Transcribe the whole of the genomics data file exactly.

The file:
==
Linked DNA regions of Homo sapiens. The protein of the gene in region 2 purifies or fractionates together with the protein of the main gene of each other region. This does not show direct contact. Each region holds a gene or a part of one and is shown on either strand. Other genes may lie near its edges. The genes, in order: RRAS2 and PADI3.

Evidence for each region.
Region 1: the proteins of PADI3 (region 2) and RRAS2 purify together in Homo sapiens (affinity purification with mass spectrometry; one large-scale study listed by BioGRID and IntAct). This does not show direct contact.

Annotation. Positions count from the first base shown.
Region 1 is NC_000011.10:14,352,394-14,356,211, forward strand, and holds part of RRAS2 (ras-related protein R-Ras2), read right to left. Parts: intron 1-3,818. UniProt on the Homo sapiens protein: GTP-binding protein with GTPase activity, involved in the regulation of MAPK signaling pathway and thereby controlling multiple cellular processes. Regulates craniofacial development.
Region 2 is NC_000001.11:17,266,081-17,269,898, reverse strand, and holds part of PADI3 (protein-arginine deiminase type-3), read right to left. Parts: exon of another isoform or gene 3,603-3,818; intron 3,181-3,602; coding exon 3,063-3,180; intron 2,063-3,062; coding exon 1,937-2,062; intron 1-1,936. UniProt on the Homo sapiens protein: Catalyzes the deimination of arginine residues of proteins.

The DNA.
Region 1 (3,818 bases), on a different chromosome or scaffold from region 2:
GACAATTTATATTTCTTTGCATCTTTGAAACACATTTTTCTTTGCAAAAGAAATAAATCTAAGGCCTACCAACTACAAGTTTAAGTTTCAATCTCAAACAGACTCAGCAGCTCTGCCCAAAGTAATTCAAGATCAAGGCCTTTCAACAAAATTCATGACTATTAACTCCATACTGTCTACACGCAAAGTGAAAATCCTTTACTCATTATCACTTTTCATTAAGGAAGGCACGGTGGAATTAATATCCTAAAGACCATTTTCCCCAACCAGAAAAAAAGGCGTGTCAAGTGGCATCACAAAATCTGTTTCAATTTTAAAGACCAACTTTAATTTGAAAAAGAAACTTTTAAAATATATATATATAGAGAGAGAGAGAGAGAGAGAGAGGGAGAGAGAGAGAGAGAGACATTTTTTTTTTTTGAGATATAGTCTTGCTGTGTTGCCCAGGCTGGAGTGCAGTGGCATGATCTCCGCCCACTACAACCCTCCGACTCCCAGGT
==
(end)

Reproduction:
Linked DNA regions of Homo sapiens. The protein of the gene in region 2 purifies or fractionates together with the protein of the main gene of each other region. This does not show direct contact. Each region holds a gene or a part of one and is shown on either strand. Other genes may lie near its edges. The genes, in order: RRAS2 and PADI3.

Evidence for each region.
Region 1: the proteins of PADI3 (region 2) and RRAS2 purify together in Homo sapiens (affinity purification with mass spectrometry; one large-scale study listed by BioGRID and IntAct). This does not show direct contact.

Annotation. Positions count from the first base shown.
Region 1 is NC_000011.10:14,352,394-14,356,211, forward strand, and holds part of RRAS2 (ras-related protein R-Ras2), read right to left. Parts: intron 1-3,818. UniProt on the Homo sapiens protein: GTP-binding protein with GTPase activity, involved in the regulation of MAPK signaling pathway and thereby controlling multiple cellular processes. Regulates craniofacial development.
Region 2 is NC_000001.11:17,266,081-17,269,898, reverse strand, and holds part of PADI3 (protein-arginine deiminase type-3), read right to left. Parts: exon of another isoform or gene 3,603-3,818; intron 3,181-3,602; coding exon 3,063-3,180; intron 2,063-3,062; coding exon 1,937-2,062; intron 1-1,936. UniProt on the Homo sapiens protein: Catalyzes the deimination of arginine residues of proteins.

The DNA.
Region 1 (3,818 bases), on a different chromosome or scaffold from region 2:
GACAATTTATATTTCTTTGCATCTTTGAAACACATTTTTCTTTGCAAAAGAAATAAATCTAAGGCCTACCAACTACAAGTTTAAGTTTCAATCTCAAACAGACTCAGCAGCTCTGCCCAAAGTAATTCAAGATCAAGGCCTTTCAACAAAATTCATGACTATTAACTCCATACTGTCTACACGCAAAGTGAAAATCCTTTACTCATTATCACTTTTCATTAAGGAAGGCACGGTGGAATTAATATCCTAAAGACCATTTTCCCCAACCAGAAAAAAAGGCGTGTCAAGTGGCATCACAAAATCTGTTTCAATTTTAAAGACCAACTTTAATTTGAAAAAGAAACTTTTAAAATATATATATATAGAGAGAGAGAGAGAGAGAGAGAGGGAGAGAGAGAGAGAGAGACATTTTTTTTTTTTGAGATATAGTCTTGCTGTGTTGCCCAGGCTGGAGTGCAGTGGCATGATCTCCGCCCACTACAACCCTCCGACTCCCAGGT